You don’t only practice punching bags and speed bags. Much of boxing is about footwork, which is arguably one of the hardest parts of it to master. It is what enables you to keep proper range, to switch stances, to “dance around your opponent” like Muhammad Ali. This footwork will make you incredibly agile and, well, quick on your feet (wonder where that saying came from…). 

Hand-eye-coordination, general fitness, cardiovascular health, and more are just a couple of the benefits you can get by training boxing, all of which can come in handy in self-defense scenarios. 

Another really important aspect of boxing is that it is quite stunning. Say, you get attacked by multiple attackers. You take on the first one, since you see no other way out, and realizing that they are completely untrained, you knock the first attacker out cold or perhaps just neutralize them with a strong hook. 

The rest of the attackers will definitely be more cautious in approaching you. This might not really be the case with grappling-based arts, since going to the ground might just be the last thing you want in a fight, and definitely so in multiple-attacker scenarios. 

The reason boxing isn’t higher up on the list is that it doesn’t use the legs, grappling, wrestling, takedowns, ground-and-pound, or basically anything aside from striking. However useful and effective that is, it is still not the absolute best option, exactly due to its one-dimensional approach. 

Nevertheless, if you train in boxing, you will be confident about your skills in 6 months to a year, and what is even better, it is probably the most widespread art in the Western world. You will struggle to find a more common art than boxing.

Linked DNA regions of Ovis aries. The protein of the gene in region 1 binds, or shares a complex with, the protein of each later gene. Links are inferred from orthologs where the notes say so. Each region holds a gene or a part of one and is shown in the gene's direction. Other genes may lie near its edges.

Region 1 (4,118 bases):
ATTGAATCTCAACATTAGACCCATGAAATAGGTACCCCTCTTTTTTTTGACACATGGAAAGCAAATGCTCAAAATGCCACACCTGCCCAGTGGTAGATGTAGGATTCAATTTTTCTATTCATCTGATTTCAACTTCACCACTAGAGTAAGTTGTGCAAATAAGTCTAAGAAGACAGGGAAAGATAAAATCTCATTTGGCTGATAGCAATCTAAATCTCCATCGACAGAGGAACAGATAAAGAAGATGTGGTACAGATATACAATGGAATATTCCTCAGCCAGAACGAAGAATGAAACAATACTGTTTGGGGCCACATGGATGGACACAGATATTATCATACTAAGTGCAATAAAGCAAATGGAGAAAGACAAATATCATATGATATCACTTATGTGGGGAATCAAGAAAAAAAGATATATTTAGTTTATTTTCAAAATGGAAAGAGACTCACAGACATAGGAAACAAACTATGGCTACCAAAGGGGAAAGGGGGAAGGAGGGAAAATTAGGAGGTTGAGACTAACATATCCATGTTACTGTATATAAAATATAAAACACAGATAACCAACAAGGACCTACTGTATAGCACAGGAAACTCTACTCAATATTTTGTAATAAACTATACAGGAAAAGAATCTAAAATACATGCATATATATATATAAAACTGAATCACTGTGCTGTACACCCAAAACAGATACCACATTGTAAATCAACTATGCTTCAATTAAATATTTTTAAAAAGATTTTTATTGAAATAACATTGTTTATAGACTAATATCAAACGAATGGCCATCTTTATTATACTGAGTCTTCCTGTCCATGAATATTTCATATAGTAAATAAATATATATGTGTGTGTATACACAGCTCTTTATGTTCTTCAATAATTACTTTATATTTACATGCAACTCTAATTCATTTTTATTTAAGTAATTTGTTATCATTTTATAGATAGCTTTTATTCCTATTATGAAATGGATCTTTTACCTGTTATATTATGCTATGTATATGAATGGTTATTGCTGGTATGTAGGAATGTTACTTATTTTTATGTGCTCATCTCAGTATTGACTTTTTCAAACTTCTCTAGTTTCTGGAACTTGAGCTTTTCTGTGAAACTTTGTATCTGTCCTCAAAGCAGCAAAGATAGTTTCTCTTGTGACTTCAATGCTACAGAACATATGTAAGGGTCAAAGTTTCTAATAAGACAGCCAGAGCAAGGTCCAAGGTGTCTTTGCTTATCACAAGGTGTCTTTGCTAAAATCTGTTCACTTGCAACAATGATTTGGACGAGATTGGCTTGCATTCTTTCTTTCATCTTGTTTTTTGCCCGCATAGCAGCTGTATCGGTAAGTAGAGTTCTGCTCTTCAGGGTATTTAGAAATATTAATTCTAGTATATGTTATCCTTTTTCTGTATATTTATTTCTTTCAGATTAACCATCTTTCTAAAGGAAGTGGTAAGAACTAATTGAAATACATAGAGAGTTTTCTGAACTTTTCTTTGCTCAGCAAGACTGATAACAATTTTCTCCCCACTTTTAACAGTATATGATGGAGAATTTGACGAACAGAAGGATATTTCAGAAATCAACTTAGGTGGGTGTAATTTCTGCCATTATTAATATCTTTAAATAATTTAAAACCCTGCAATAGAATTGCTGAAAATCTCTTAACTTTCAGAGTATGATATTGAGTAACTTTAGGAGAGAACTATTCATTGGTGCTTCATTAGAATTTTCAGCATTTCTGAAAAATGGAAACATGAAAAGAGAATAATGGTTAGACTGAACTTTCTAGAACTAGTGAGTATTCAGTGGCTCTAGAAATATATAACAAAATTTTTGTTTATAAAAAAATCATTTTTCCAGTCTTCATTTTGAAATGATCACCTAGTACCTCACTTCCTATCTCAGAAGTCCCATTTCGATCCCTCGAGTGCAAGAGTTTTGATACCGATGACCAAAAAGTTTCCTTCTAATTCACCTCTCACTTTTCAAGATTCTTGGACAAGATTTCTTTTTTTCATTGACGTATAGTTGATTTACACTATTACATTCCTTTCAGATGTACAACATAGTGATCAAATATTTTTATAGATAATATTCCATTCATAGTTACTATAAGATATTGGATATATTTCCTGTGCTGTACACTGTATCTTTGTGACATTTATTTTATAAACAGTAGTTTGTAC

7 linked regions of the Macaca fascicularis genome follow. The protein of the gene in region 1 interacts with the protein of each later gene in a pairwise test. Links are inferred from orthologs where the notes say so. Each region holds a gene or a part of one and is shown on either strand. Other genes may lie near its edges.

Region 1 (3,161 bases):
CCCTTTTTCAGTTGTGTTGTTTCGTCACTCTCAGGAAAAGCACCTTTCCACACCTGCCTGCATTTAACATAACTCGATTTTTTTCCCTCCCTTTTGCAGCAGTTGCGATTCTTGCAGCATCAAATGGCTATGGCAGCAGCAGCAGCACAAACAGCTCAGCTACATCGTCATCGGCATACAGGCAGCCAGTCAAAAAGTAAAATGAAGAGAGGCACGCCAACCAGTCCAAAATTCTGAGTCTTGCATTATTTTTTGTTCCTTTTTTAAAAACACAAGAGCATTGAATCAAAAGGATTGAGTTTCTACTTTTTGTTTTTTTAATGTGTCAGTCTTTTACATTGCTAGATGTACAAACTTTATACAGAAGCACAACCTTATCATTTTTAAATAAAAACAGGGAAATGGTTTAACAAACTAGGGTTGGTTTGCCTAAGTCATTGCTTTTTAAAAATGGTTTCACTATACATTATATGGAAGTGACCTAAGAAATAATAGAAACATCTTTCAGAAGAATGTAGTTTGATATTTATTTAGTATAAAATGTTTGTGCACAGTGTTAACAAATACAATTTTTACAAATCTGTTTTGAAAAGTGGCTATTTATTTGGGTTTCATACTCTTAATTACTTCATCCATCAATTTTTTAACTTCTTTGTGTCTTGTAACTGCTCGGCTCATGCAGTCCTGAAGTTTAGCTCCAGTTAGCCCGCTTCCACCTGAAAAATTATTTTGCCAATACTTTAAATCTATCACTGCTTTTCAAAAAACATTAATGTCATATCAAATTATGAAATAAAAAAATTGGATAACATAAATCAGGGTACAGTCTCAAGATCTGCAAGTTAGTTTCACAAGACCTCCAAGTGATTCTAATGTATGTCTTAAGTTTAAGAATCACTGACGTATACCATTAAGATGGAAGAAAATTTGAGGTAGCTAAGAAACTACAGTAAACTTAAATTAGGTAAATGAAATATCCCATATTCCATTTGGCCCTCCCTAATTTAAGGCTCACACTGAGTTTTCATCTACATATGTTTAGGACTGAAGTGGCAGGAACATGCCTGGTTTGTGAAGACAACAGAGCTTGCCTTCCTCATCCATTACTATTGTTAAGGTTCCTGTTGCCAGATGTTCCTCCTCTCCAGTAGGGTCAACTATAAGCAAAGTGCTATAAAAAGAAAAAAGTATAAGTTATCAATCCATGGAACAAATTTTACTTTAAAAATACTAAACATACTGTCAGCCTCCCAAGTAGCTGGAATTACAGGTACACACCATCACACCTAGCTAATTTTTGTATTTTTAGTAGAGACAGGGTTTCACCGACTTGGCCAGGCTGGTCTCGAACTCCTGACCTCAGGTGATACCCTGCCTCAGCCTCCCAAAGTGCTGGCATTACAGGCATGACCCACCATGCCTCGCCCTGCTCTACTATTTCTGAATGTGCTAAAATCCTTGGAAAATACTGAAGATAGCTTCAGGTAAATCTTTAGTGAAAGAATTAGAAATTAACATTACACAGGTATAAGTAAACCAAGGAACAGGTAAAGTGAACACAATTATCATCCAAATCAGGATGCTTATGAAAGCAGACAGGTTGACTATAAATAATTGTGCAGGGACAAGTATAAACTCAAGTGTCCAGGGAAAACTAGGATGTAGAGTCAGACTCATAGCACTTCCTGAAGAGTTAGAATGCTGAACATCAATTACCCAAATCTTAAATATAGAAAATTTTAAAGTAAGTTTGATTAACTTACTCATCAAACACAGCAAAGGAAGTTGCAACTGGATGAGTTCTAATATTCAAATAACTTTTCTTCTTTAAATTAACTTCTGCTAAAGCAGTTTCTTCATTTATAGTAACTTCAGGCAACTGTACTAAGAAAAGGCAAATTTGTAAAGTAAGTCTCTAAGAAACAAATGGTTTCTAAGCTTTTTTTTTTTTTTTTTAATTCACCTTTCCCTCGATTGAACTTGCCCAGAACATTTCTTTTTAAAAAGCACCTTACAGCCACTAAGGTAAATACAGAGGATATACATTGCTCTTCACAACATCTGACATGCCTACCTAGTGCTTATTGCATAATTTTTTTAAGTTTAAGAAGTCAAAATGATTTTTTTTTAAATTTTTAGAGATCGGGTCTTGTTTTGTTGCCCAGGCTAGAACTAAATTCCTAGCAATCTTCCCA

Learning boxing is relatively easy at the basic levels, so the learning curve isn’t too steep, at least not until the professional level, which is more than enough for you to defend yourself. 

If you would like to learn the fundamentals of boxing, or just improve your existing boxing skills, the course I highly recommend is the one by Teddy Atlas, one of the greatest boxing coaches of all time:

boxing course

6. Wrestling

Western wrestling, often referred to as Greco-Roman Wrestling or French Wrestling, is a sport that dates back to perhaps more than years ago. It is a form of combat that has been depicted in cave drawings, suggesting that it might be as old as humans themselves. 

Many very famous and successful UFC fighters have had their beginnings in wrestling, like for example Daniel Cormier, one of the best heavyweights of all time. 

Wrestling, though it is a category of its own, is a grappling-based martial art that focuses on disrupting the balance of the opponent in any given way (footwork, throws, sweeps, etc.) to put them on the ground and hold them there. 

What makes wrestling highly effective is the speed at which takedowns are possible. There are no strikes in wrestling, but it makes up for that with all the types of takedowns practiced in any regular wrestling gym. 

In a self-defense scenario, which usually happens in places like a darker street or some bar or disco, attackers tend to try to show their “dominance” by posing up for a fistfight, by kicking or trying to knock their opponent out. 

This is where wrestling comes into play. Shooting for a double-leg takedown can happen in the blink of an eye and completely catch the opponent off guard and surprise them. Aside from that, a person not trained in wrestling or other ground- and grappling-based martial arts will have no clue what to do on the ground, so you can decide what happens from then onwards. 

It is also a highly accessible martial art, available in most cities in the Western hemisphere, and in most schools in the U.S. as an extracurricular activity. 

The one aspect of wrestling which forces it behind a couple of other martial arts is that it happens on the ground or very close to it. Though on a one-on-one situation, this is probably the easiest place to subdue an opponent for a skilled fighter, it might not be optimal in actual self-defense scenarios.